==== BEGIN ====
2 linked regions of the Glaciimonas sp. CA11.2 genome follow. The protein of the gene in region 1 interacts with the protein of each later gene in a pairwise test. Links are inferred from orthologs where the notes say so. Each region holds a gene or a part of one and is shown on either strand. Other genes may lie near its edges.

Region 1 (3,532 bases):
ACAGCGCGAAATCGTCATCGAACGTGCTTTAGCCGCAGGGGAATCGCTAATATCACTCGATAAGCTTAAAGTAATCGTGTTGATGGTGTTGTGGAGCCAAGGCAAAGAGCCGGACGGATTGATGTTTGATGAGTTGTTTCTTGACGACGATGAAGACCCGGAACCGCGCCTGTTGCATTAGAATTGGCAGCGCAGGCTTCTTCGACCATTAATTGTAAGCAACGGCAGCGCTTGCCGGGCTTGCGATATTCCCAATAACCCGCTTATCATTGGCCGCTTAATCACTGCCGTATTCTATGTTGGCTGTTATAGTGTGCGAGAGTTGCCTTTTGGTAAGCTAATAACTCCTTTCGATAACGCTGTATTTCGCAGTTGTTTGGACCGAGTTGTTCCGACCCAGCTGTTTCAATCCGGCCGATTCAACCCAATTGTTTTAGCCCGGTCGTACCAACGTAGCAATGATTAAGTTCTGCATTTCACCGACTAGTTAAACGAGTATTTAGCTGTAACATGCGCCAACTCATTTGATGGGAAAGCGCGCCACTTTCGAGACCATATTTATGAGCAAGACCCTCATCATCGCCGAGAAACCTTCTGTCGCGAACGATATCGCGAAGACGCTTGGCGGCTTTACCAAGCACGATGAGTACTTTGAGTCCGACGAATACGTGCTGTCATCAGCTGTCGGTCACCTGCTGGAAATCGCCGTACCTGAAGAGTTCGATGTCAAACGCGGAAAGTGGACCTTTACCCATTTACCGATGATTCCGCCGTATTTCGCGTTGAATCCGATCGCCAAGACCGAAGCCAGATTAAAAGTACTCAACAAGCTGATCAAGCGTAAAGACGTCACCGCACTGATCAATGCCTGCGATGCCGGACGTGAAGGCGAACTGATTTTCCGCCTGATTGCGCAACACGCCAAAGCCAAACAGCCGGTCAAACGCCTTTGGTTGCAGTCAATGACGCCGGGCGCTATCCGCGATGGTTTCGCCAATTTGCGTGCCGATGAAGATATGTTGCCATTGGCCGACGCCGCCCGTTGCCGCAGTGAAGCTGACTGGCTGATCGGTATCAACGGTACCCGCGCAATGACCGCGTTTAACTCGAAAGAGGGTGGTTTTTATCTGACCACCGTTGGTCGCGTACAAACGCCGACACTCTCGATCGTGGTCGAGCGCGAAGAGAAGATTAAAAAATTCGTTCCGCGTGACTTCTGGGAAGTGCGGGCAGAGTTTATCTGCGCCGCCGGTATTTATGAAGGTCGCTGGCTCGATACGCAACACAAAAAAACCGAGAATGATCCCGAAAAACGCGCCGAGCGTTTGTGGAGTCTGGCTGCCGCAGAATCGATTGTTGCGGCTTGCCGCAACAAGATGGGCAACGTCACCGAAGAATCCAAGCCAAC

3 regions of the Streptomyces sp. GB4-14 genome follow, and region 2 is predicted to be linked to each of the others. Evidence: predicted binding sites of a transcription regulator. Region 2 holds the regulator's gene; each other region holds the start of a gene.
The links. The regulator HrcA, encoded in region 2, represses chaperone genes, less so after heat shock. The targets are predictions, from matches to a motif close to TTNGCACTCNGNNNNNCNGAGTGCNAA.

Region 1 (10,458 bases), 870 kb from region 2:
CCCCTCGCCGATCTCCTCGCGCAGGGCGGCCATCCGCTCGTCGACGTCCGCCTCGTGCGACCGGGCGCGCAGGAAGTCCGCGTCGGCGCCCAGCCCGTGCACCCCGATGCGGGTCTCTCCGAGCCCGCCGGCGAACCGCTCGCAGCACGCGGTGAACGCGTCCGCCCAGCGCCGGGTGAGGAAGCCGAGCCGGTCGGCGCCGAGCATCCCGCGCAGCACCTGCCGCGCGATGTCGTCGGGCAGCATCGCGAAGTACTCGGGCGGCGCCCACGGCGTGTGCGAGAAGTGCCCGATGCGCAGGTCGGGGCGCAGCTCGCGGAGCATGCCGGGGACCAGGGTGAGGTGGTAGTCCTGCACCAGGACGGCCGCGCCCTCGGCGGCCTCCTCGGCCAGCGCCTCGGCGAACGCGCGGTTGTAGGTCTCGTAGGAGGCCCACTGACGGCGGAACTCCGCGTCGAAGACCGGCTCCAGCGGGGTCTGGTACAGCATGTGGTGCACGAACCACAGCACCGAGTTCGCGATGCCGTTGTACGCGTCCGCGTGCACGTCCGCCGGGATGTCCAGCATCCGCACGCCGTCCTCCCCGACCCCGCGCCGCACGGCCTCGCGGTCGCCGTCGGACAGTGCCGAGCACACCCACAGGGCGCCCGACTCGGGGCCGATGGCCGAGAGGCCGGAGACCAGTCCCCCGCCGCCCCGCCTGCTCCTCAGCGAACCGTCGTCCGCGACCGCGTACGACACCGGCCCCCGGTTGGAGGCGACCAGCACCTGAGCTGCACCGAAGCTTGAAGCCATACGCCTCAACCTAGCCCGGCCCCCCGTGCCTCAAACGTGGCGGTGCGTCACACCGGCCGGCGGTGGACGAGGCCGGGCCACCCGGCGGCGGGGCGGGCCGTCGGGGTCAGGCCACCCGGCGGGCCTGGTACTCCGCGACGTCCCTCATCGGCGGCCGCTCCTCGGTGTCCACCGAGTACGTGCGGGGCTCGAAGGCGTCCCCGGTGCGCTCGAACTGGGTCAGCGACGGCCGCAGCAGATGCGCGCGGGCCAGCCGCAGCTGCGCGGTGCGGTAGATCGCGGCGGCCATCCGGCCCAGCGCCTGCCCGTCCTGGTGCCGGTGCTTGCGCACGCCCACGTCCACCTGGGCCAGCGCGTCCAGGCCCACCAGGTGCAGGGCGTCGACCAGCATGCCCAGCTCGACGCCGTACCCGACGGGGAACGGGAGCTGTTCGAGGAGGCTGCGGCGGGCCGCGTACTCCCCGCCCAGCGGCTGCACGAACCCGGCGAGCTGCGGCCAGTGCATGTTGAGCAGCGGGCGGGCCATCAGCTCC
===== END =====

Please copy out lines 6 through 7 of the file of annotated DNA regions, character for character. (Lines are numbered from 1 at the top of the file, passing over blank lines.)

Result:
Region 1 (10,458 bases), 870 kb from region 2:
CCCCTCGCCGATCTCCTCGCGCAGGGCGGCCATCCGCTCGTCGACGTCCGCCTCGTGCGACCGGGCGCGCAGGAAGTCCGCGTCGGCGCCCAGCCCGTGCACCCCGATGCGGGTCTCTCCGAGCCCGCCGGCGAACCGCTCGCAGCACGCGGTGAACGCGTCCGCCCAGCGCCGGGTGAGGAAGCCGAGCCGGTCGGCGCCGAGCATCCCGCGCAGCACCTGCCGCGCGATGTCGTCGGGCAGCATCGCGAAGTACTCGGGCGGCGCCCACGGCGTGTGCGAGAAGTGCCCGATGCGCAGGTCGGGGCGCAGCTCGCGGAGCATGCCGGGGACCAGGGTGAGGTGGTAGTCCTGCACCAGGACGGCCGCGCCCTCGGCGGCCTCCTCGGCCAGCGCCTCGGCGAACGCGCGGTTGTAGGTCTCGTAGGAGGCCCACTGACGGCGGAACTCCGCGTCGAAGACCGGCTCCAGCGGGGTCTGGTACAGCATGTGGTGCACGAACCACAGCACCGAGTTCGCGATGCCGTTGTACGCGTCCGCGTGCACGTCCGCCGGGATGTCCAGCATCCGCACGCCGTCCTCCCCGACCCCGCGCCGCACGGCCTCGCGGTCGCCGTCGGACAGTGCCGAGCACACCCACAGGGCGCCCGACTCGGGGCCGATGGCCGAGAGGCCGGAGACCAGTCCCCCGCCGCCCCGCCTGCTCCTCAGCGAACCGTCGTCCGCGACCGCGTACGACACCGGCCCCCGGTTGGAGGCGACCAGCACCTGAGCTGCACCGAAGCTTGAAGCCATACGCCTCAACCTAGCCCGGCCCCCCGTGCCTCAAACGTGGCGGTGCGTCACACCGGCCGGCGGTGGACGAGGCCGGGCCACCCGGCGGCGGGGCGGGCCGTCGGGGTCAGGCCACCCGGCGGGCCTGGTACTCCGCGACGTCCCTCATCGGCGGCCGCTCCTCGGTGTCCACCGAGTACGTGCGGGGCTCGAAGGCGTCCCCGGTGCGCTCGAACTGGGTCAGCGACGGCCGCAGCAGATGCGCGCGGGCCAGCCGCAGCTGCGCGGTGCGGTAGATCGCGGCGGCCATCCGGCCCAGCGCCTGCCCGTCCTGGTGCCGGTGCTTGCGCACGCCCACGTCCACCTGGGCCAGCGCGTCCAGGCCCACCAGGTGCAGGGCGTCGACCAGCATGCCCAGCTCGACGCCGTACCCGACGGGGAACGGGAGCTGTTCGAGGAGGCTGCGGCGGGCCGCGTACTCCCCGCCCAGCGGCTGCACGAACCCGGCGAGCTGCGGCCAGTGCATGTTGAGCAGCGGGCGGGCCATCAGCTCC